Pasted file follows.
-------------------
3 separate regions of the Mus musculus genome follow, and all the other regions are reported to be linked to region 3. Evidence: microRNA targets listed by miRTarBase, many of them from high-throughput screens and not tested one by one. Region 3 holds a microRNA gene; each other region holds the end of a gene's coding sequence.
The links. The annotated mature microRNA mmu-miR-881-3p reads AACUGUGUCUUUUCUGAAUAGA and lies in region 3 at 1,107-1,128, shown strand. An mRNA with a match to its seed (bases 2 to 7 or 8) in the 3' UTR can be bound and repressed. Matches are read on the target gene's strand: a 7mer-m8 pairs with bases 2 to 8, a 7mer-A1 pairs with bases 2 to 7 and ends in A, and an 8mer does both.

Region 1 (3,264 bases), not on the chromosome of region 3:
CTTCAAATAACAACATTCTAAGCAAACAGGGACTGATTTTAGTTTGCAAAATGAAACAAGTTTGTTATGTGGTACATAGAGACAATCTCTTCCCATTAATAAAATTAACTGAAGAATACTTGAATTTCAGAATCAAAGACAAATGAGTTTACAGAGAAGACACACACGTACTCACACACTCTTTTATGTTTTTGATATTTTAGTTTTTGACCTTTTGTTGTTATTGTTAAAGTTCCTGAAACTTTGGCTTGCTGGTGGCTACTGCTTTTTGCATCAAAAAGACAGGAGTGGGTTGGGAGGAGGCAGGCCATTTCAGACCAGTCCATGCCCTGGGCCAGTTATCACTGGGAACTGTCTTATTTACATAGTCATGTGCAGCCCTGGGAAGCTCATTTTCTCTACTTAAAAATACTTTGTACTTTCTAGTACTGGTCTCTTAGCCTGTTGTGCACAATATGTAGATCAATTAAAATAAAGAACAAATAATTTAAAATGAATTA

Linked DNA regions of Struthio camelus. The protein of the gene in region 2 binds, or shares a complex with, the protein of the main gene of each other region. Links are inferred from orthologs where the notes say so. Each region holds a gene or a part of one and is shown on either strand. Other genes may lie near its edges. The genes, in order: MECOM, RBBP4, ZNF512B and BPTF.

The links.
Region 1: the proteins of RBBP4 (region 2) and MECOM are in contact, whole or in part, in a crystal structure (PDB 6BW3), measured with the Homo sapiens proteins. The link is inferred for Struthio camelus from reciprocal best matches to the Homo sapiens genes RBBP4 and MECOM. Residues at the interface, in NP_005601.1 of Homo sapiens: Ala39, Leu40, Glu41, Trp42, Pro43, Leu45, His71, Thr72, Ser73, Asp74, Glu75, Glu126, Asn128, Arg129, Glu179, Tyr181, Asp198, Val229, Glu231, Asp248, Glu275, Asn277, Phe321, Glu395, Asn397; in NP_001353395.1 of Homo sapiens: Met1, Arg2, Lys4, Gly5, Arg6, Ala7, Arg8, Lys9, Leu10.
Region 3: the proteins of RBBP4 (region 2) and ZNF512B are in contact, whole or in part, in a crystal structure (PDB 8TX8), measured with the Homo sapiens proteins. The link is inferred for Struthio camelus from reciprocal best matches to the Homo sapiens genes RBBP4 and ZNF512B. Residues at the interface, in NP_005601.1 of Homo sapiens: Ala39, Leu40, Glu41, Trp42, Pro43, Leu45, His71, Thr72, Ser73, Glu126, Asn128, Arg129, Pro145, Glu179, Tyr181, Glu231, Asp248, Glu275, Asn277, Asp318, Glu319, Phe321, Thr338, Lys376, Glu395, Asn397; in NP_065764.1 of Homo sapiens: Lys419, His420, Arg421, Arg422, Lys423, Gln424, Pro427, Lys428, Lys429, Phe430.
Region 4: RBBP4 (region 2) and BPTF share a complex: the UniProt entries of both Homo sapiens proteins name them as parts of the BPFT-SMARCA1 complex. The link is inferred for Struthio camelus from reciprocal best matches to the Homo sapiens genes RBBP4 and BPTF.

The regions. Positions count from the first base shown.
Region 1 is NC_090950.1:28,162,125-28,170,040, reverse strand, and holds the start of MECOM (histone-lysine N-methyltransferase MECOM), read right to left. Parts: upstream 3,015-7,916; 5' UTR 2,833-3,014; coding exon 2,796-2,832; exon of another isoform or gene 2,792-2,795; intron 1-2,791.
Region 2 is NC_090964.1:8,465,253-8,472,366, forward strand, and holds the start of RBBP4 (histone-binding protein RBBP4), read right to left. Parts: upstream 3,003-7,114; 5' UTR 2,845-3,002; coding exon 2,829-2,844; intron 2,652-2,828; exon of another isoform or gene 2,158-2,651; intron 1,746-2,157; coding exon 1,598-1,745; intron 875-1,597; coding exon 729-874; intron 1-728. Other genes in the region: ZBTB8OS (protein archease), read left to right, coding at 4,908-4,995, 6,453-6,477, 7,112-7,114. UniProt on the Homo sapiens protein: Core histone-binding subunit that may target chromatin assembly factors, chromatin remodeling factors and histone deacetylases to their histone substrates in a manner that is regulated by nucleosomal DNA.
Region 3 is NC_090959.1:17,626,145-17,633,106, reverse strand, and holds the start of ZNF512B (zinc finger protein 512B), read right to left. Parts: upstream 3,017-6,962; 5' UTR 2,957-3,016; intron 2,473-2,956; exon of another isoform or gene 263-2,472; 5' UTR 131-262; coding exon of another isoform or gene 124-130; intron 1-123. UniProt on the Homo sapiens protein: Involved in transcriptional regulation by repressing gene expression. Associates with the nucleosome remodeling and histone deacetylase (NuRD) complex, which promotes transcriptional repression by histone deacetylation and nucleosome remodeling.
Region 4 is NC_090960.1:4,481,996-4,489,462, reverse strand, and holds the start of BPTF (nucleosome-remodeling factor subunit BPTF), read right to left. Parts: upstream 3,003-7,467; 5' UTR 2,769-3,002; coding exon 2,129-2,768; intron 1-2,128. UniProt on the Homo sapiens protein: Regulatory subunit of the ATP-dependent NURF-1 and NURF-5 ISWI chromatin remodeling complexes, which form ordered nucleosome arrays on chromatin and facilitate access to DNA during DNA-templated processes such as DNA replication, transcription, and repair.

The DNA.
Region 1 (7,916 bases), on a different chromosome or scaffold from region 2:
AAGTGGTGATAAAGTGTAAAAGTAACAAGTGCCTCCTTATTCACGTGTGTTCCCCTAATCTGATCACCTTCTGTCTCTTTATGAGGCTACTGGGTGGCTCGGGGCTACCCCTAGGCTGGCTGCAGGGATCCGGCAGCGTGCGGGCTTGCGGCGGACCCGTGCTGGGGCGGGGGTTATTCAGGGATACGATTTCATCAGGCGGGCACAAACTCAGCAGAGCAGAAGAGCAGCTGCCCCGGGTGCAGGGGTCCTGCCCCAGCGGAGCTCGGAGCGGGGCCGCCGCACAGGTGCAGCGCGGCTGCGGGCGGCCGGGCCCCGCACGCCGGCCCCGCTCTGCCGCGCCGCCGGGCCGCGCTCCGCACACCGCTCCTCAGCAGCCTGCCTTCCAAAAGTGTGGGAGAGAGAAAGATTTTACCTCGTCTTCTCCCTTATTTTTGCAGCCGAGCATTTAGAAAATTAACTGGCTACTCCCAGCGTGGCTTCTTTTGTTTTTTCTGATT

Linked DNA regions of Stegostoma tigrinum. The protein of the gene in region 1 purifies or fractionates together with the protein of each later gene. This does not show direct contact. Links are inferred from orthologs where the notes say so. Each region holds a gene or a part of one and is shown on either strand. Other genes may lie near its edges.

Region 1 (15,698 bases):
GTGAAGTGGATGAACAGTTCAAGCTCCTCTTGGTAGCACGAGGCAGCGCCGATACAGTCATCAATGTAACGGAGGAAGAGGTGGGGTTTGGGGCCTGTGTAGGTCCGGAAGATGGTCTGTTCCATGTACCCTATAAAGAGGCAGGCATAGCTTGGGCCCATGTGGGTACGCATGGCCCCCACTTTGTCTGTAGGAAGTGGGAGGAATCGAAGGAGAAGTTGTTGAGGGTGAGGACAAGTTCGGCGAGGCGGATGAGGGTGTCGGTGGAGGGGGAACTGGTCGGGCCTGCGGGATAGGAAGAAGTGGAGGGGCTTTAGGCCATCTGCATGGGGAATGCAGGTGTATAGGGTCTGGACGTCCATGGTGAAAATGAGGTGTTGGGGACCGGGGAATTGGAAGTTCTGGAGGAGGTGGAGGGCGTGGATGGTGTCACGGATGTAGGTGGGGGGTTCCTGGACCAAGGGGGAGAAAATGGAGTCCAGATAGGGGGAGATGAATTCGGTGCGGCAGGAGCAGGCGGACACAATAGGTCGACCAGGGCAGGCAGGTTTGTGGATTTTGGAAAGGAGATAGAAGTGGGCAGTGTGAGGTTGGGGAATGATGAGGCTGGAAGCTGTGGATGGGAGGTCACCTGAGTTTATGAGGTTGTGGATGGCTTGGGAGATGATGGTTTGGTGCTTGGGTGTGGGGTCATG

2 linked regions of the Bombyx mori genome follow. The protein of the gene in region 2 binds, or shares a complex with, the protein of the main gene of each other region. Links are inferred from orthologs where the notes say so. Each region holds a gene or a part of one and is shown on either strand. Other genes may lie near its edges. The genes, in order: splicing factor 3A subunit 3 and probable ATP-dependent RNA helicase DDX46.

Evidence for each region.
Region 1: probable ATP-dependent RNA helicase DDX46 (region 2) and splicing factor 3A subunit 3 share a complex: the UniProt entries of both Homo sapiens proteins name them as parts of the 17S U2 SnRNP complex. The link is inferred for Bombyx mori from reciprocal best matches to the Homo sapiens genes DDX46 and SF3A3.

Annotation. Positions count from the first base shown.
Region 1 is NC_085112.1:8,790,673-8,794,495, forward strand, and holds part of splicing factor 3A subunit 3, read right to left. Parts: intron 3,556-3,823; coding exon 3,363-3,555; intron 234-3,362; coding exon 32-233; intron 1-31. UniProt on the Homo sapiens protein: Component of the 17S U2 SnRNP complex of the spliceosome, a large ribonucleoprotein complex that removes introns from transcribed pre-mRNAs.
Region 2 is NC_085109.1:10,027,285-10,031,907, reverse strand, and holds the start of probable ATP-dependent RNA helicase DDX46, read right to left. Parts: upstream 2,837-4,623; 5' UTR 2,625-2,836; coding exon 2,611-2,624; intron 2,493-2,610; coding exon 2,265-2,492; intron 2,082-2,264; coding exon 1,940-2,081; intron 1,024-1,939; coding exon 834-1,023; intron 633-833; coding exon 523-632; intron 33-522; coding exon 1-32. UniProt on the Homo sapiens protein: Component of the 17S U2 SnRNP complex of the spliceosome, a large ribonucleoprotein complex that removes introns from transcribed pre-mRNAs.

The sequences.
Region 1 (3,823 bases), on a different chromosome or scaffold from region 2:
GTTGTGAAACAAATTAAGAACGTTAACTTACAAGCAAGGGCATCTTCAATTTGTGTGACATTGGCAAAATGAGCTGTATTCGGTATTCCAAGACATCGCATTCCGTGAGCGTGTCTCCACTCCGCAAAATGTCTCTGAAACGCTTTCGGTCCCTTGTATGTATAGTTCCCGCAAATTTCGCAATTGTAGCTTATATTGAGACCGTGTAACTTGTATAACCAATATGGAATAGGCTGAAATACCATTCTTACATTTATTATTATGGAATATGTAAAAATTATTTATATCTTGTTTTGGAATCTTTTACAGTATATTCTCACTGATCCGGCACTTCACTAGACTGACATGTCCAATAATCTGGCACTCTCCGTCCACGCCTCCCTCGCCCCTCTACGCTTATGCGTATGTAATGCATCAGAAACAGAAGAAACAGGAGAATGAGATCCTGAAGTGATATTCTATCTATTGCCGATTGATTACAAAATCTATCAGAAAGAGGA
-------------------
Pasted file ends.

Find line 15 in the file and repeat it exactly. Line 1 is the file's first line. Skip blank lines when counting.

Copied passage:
The DNA.